While quicker to start up than the F30, the F40fd is slightly sluggish between shots. The camera took 1.1 seconds to start up and capture its first JPEG. After that, it took 2.5 seconds between shots with the flash turned off, slowing a little more to 2.7 seconds with the flash turned on. However, shutter lag measured a decent 0.5 second in our high-contrast test and 0.9 second in our low-contrast test, which mimic bright and dim shooting conditions, respectively. In our continuous-shooting test, we were able to capture an average of 0.46 frame per second (fps) when capturing 8.3-megapixel JPEGs, and 0.52fps when capturing VGA-sized JPEGs.
Image quality is very good, with accurate-looking colors, though we did notice a minor amount of purple fringing in some photos. The camera's automatic white balance produces slightly warm images under incandescent lighting, but does a nice job of neutralizing colors when shooting under fluorescent lighting or natural daylight. There's an impressive amount of sharpness, though of course, some of this becomes obscured at higher ISOs. We saw some ISO noise even at the camera's lowest sensitivity setting of ISO 100, though it's only really noticeable on computer monitors and won't show up in prints. At ISO 200, noise remains well under control, though at ISO 400, the sharpness of finer details starts to deteriorate, a small amount of shadow detail is lost, and you'll start to notice that smooth objects take on a textured, or mottled look. At ISO 800, all of these conditions worsen appreciably, but you should still be able to get a decent 4x6 print from images shot at this setting. By ISO 1,600, small text that was viewable at lower sensitivities becomes unreadable, most shadow detail is lost, and the entire image becomes covered in noise that makes images look more like paintings than photos. We recommend that you stay below ISO 1,600 whenever possible, and below ISO 800 if you plan on printing larger than 4x6 inches.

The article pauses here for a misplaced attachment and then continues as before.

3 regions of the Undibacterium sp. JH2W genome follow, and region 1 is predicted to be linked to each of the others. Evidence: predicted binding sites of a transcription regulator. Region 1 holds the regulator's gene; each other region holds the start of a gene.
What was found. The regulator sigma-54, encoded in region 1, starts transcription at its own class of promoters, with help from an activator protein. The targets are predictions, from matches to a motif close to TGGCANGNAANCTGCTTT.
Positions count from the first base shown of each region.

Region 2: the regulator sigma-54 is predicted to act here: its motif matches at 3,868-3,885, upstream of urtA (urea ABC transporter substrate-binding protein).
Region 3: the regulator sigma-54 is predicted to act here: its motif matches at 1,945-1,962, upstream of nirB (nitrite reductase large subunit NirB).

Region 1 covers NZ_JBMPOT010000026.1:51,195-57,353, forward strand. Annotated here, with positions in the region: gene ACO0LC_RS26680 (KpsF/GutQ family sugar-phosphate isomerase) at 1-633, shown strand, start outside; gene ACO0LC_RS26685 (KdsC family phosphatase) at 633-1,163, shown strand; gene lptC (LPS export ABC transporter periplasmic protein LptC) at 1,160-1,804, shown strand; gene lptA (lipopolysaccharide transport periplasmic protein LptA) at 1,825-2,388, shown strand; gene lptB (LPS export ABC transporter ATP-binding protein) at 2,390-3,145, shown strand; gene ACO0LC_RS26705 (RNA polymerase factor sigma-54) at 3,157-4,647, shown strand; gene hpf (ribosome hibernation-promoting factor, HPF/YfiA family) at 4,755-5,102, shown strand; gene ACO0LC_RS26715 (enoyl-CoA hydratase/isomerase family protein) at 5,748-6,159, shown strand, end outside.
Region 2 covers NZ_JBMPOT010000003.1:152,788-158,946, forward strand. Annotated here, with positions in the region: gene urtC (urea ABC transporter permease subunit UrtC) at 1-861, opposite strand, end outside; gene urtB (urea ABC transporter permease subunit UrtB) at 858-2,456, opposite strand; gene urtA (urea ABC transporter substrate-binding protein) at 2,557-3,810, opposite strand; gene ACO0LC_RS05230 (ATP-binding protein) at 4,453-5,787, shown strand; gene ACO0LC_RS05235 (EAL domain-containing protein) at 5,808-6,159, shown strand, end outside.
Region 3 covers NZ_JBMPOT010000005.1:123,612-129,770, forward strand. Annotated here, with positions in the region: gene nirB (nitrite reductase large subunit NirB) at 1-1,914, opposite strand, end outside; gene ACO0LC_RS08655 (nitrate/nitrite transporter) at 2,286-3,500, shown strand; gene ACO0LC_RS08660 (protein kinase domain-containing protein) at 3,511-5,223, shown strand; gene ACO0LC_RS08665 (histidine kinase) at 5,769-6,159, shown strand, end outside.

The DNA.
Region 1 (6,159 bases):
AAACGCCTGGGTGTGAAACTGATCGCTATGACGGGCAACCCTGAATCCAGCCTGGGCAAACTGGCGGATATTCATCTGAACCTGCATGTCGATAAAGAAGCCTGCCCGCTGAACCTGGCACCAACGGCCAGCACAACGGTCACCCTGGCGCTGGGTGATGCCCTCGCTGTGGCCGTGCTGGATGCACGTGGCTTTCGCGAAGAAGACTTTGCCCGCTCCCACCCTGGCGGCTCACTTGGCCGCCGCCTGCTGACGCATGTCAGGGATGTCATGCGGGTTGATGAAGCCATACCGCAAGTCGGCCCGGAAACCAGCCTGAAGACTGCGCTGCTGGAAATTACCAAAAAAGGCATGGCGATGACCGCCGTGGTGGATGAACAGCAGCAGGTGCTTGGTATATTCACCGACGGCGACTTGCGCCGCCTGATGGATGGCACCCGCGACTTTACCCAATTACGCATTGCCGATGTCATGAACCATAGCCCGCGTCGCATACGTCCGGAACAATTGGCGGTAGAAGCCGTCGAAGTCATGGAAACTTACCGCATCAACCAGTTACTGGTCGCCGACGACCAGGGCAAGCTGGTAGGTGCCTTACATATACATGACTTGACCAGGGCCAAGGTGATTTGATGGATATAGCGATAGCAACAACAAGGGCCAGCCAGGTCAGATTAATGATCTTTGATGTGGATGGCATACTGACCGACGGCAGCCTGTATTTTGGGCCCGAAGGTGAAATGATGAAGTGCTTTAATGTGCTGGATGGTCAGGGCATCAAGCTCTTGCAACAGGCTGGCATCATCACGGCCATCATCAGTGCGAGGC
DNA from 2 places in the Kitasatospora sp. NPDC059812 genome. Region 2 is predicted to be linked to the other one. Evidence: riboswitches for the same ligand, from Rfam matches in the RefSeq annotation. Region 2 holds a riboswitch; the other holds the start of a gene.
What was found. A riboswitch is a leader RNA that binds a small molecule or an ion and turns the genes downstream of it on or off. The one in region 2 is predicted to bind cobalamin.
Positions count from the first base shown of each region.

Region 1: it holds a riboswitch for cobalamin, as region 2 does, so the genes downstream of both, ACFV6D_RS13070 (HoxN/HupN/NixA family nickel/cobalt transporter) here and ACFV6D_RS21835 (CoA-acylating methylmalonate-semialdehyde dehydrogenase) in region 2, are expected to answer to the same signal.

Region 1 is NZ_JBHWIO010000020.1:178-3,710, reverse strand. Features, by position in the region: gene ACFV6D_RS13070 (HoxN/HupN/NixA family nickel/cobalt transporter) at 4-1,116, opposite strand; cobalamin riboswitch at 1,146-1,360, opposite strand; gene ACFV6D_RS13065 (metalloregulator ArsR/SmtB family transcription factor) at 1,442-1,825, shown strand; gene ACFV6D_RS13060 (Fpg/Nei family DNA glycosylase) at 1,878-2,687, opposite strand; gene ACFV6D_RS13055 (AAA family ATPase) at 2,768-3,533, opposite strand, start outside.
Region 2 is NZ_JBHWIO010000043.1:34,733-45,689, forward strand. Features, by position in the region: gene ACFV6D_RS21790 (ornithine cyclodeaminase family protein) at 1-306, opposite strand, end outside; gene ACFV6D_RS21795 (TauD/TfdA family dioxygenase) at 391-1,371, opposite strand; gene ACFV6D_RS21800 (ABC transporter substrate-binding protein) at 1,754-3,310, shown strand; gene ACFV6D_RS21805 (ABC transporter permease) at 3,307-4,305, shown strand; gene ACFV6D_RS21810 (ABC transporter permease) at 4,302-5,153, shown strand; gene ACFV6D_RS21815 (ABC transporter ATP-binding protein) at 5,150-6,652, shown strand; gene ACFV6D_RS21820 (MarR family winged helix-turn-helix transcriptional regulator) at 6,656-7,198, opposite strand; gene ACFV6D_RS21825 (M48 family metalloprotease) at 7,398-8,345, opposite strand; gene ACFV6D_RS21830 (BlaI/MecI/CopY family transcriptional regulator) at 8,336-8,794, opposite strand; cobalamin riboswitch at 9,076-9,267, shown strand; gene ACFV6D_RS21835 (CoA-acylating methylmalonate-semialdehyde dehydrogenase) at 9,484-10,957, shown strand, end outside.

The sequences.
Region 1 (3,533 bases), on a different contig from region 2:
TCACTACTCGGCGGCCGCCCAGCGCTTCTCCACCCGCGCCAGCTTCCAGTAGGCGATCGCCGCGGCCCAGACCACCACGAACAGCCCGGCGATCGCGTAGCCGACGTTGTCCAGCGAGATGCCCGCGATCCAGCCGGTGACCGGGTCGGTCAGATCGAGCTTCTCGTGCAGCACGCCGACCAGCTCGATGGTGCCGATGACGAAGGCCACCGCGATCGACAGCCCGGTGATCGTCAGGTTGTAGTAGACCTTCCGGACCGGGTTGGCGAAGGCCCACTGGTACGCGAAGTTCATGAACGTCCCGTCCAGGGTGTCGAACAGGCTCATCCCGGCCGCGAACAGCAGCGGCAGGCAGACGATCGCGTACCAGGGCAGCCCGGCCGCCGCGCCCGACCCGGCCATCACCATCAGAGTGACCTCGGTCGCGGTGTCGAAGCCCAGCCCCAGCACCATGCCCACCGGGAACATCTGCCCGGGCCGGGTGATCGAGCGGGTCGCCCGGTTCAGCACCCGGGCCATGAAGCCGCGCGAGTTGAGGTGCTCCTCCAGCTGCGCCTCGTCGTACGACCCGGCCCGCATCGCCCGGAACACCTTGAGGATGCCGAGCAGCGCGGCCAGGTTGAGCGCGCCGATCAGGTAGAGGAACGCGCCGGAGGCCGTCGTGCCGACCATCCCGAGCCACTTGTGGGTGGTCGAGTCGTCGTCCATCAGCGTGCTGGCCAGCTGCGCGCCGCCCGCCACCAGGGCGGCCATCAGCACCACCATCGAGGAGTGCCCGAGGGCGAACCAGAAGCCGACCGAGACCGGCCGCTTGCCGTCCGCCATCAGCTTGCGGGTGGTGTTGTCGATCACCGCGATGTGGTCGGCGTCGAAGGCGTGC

The Fujifilm FinePix F40fd is a nice, but not exceptional, point-and-shoot camera. Most casual snapshooters will likely be pleased with the images they get from this model. If you're willing to spend a little more, Canon'swill get you optical image stabilization and an optical viewfinder.